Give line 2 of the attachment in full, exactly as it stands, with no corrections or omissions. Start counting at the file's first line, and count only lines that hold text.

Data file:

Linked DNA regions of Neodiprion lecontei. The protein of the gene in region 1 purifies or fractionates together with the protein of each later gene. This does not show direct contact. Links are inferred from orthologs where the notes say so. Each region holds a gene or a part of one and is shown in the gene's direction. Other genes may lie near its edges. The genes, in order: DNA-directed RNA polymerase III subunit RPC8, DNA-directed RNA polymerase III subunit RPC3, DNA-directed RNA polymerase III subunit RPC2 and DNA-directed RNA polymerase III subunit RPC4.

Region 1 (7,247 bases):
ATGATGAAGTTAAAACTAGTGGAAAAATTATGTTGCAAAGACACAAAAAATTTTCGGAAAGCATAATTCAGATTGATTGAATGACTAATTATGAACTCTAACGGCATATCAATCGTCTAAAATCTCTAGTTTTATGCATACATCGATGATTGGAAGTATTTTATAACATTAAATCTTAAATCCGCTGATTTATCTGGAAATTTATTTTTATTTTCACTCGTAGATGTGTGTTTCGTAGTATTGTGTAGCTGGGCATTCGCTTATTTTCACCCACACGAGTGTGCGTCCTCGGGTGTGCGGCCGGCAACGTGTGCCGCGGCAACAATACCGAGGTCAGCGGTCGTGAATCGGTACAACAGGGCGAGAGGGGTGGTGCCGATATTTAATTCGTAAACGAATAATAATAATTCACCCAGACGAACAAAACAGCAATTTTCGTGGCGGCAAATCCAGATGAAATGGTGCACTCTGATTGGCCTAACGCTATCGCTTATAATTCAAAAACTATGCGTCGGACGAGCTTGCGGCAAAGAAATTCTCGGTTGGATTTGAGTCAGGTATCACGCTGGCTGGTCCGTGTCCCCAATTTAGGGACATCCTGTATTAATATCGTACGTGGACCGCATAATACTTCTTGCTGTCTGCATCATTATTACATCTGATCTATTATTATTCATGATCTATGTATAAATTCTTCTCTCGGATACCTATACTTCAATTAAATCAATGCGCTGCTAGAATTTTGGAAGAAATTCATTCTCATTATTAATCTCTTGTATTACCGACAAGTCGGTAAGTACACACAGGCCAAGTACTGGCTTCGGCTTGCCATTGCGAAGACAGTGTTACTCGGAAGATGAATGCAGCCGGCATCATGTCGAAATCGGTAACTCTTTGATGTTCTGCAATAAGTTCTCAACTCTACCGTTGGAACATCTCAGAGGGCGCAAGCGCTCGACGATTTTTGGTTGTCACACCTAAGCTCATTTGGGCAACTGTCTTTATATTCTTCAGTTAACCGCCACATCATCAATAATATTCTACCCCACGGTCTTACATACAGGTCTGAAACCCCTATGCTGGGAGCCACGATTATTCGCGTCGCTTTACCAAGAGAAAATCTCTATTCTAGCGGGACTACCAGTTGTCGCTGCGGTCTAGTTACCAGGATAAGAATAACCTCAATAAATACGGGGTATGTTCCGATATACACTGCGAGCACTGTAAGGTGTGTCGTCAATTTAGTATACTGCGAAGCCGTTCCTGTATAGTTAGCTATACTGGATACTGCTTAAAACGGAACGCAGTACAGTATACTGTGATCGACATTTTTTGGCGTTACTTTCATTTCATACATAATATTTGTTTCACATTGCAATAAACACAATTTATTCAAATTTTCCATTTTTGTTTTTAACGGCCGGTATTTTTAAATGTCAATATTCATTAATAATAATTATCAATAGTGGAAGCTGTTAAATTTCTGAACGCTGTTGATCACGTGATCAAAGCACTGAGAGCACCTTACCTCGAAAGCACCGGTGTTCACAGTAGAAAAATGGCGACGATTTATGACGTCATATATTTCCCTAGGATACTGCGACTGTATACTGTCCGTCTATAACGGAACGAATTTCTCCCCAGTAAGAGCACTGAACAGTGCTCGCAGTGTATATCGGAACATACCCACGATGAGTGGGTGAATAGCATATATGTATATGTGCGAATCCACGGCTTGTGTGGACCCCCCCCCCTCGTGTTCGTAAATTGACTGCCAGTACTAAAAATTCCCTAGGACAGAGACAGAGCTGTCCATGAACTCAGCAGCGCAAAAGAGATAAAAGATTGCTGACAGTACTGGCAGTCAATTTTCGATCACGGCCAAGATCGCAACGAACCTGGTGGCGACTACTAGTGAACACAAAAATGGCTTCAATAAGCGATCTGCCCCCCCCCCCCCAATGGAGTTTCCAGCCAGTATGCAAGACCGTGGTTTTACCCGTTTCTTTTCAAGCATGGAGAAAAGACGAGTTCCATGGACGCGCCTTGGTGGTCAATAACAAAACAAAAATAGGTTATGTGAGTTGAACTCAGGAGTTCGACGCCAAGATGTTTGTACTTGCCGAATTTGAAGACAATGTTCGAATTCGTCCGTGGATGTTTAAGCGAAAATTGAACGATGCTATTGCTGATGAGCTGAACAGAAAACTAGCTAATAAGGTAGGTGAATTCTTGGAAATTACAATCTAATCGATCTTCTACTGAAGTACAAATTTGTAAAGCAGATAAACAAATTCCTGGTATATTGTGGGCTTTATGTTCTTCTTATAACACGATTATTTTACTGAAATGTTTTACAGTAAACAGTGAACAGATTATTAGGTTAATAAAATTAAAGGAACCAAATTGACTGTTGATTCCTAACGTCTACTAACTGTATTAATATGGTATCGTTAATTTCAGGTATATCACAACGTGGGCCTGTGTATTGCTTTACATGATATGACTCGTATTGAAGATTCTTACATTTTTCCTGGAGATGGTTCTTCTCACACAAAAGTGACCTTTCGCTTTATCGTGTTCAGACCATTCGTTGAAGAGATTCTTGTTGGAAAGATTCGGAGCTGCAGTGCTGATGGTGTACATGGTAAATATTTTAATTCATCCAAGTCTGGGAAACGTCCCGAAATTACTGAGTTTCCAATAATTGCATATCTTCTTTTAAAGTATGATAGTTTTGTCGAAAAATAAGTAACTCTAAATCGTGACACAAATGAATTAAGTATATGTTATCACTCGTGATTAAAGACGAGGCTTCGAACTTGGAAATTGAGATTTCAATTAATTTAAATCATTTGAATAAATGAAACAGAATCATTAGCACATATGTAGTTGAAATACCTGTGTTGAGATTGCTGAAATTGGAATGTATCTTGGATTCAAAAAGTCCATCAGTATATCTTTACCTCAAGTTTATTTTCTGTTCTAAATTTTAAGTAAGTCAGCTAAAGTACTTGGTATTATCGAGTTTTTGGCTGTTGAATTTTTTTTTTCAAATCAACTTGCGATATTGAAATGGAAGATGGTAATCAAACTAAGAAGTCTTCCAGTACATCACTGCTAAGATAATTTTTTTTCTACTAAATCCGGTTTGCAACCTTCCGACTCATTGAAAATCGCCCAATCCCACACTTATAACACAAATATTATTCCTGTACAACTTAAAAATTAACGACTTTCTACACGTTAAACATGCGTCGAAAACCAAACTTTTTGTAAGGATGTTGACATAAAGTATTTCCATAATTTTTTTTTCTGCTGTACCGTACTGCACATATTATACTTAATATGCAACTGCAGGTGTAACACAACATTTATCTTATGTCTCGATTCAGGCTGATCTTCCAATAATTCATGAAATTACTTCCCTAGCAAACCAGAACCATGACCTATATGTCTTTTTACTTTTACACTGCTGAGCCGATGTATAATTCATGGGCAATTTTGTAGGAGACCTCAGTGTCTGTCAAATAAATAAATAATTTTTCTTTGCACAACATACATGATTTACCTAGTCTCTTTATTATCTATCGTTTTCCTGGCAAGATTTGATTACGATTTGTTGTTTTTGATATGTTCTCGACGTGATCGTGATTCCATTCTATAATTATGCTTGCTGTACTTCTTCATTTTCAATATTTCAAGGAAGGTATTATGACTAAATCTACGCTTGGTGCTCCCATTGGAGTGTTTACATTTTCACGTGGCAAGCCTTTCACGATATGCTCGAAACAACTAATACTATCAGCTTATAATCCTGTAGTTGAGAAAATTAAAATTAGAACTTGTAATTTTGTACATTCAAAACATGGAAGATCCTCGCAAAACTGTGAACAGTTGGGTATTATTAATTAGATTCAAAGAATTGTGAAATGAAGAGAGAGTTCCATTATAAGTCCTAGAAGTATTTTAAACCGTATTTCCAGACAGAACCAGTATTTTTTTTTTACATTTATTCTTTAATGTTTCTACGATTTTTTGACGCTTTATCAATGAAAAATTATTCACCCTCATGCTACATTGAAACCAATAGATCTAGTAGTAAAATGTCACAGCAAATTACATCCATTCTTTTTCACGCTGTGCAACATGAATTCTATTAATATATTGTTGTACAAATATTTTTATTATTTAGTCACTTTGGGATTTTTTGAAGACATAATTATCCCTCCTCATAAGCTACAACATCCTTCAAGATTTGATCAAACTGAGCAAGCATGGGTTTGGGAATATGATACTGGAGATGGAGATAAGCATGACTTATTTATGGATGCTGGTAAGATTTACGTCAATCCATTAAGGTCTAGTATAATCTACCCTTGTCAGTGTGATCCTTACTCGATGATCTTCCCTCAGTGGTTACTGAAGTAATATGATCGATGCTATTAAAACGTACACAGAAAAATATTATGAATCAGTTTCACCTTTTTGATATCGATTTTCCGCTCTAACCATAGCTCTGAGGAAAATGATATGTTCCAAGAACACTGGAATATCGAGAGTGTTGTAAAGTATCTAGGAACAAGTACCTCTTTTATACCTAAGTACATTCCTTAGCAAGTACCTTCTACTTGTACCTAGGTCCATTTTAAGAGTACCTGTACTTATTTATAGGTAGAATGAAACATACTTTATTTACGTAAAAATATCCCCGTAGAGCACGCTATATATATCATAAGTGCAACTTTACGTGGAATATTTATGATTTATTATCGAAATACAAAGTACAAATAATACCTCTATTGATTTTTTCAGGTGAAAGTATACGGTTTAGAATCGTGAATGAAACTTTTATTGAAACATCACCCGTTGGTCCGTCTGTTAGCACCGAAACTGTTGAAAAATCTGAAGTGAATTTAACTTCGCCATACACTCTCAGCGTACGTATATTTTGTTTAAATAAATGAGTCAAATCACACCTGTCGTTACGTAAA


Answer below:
Region 1 (7,247 bases):